For a future release the Ant-based project type infrastructure could provide an option for the project type to declare its extensibility by natures, for which an SPI would be created. A nature might need to be able to influence the initial build.xml; the generated build-impl.xml; the initially generated properties files; the customizer dialog; the logical view; the project’s Lookup; etc. Hopefully such an API extension can be done compatibly or at least with only minor incompatibilities. However no concrete proposal has been put on the table to date.

The “Portfolios” Question

Update for NetBeans 6.0: see ProjectGroups

Since a number of people have asked why the build system does not define the concept of a “portfolio”, it is worth looking at the question in detail. The main answer is that there are many possible interpretations of the question, and under some interpretations, the requirement is already satisfied. Let us enumerate some possible meanings of the term first, with some more precise synonyms:

master project
A project which has build-time dependencies on some subprojects, perhaps recursively. In order to build the master project, you must necessarily build the subprojects. Often the build products of the subprojects are not just used during the master project’s build, but are incorporated into the final distributable.There are numerous examples of this pattern. For example, a J2EE EAR can be considered a master project with subprojects which are WARs, EJB-JARs, or provisionable client JARs. A Java WebStart application can contain various libraries which are referenced from the JNLP file. A J2ME MIDlet can inline libraries into its JAR as it is being packaged and verified. For plain J2SE projects, the build-time dependency is clear, though there is no standard way of packaging up the subprojects.Master projects are directly supported by the build system’s infrastructure and implemented for J2SE projects. They are currently loosely supported in the GUI: opening a master project by default opens its subprojects too.The project system GUI currently lets you configure the master project open at any given time. (The GUI label is Main Project.) Some project actions, such as Run, apply to it (when invoked from the global menu or toolbar).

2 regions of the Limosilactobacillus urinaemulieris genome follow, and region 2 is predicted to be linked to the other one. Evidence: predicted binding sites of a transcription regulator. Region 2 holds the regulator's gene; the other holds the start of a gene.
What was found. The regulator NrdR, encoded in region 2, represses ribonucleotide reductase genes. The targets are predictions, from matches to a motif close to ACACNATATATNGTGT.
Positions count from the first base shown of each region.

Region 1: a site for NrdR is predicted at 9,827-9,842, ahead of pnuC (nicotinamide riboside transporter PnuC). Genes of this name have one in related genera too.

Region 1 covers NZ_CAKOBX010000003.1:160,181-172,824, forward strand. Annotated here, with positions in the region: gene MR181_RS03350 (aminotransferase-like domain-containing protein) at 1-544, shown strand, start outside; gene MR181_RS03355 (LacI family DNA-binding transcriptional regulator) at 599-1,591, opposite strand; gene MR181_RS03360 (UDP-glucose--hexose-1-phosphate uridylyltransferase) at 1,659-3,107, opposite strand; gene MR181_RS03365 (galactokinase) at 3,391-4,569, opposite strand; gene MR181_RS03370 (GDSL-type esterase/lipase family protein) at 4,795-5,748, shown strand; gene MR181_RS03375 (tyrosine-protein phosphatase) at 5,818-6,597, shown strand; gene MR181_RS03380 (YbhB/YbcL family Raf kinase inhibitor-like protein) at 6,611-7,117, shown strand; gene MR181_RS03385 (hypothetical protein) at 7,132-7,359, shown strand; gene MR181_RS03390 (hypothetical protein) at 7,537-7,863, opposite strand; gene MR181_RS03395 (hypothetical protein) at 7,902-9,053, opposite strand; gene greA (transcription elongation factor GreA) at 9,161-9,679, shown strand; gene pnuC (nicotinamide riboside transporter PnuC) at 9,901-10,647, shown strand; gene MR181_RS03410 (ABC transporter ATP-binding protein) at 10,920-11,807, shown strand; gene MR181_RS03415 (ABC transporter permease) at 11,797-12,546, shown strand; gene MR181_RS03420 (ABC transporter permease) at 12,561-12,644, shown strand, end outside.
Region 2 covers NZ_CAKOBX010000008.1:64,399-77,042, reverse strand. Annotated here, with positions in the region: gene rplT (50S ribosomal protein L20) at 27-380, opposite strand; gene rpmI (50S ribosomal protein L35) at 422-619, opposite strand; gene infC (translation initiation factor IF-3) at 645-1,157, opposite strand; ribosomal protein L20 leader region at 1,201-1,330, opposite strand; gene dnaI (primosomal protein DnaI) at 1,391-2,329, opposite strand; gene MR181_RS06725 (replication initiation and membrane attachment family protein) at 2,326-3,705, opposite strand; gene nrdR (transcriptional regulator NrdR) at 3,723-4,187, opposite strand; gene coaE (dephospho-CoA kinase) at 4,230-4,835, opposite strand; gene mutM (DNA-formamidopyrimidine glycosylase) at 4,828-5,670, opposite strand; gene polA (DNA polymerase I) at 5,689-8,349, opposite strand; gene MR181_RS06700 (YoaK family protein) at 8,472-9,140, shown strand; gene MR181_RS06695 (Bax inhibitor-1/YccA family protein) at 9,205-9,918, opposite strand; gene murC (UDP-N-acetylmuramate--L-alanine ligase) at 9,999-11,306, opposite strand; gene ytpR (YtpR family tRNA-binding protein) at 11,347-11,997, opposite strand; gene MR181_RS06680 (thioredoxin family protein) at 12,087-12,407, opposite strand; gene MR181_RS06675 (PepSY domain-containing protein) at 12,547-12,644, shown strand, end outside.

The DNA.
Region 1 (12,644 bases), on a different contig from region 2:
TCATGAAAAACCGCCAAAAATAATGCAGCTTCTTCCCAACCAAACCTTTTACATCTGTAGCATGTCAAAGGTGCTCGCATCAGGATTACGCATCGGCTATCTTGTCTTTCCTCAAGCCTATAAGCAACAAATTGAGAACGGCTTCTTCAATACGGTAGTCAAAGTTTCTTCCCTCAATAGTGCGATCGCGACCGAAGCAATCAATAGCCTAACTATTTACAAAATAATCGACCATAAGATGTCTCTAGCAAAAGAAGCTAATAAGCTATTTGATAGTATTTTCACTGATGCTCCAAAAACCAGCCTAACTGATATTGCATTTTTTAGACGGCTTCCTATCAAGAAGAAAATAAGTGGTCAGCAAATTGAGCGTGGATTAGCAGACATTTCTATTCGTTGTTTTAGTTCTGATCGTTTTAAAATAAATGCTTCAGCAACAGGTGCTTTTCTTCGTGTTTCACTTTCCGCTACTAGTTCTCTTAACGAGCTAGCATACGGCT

aggregate project
A pseudo-project which just aggregates some number of subprojects together in a group. They need not have any particular relationship to one another, with respect to the build process or otherwise; but it may be desirable to set an explicit relative build order of the subprojects in the aggregate project. The aggregate project might package up each of the subprojects into one big distributable (somehow). It might define one or perhaps multiple “entry points” (subprojects) for running, deployment, etc. It might have “batch” targets to build documentation for each subproject in turn, run all unit tests, etc.Currently aggregate projects are not directly supported by the build system, but it would be reasonably straightforward to create an aggregate project type using the existing APIs—perhaps a generic aggregate project type applicable to many application domains, or perhaps a more specific type. Aggregate projects would work much the same as master projects as far as the UI is concerned; the differences mainly lie in build semantics.Of course any user comfortable with Ant can create a wrapper build script with this kind of behavior; the integration in the IDE’s UI will not be tight, however.
open project list
A simple list of projects that should be opened (or closed) as a unit. They may have no further relationship to one another; the user simply wishes to see them all at the same time.The current build system UI does not support this concept, though it could easily be extended to do so. You need to open and close the desired projects individually. However you are permitted to have any projects open at once that you like.
VCS project group
A group of projects all collocated in a VCS—perhaps as sibling directories, perhaps as one top directory with subdirectories. No particular build-time semantics or interdependencies are implied by this term, so it can be used to qualify other terms like “master project” or “open project list”. The UI would ideally make it easy to check out the group as a whole and open it all automatically—probably by making an open project list as a text file shared in the VCS and using relative file paths.The build system does not directly support this concept, though it would be straightforward to add to the UI infrastructure.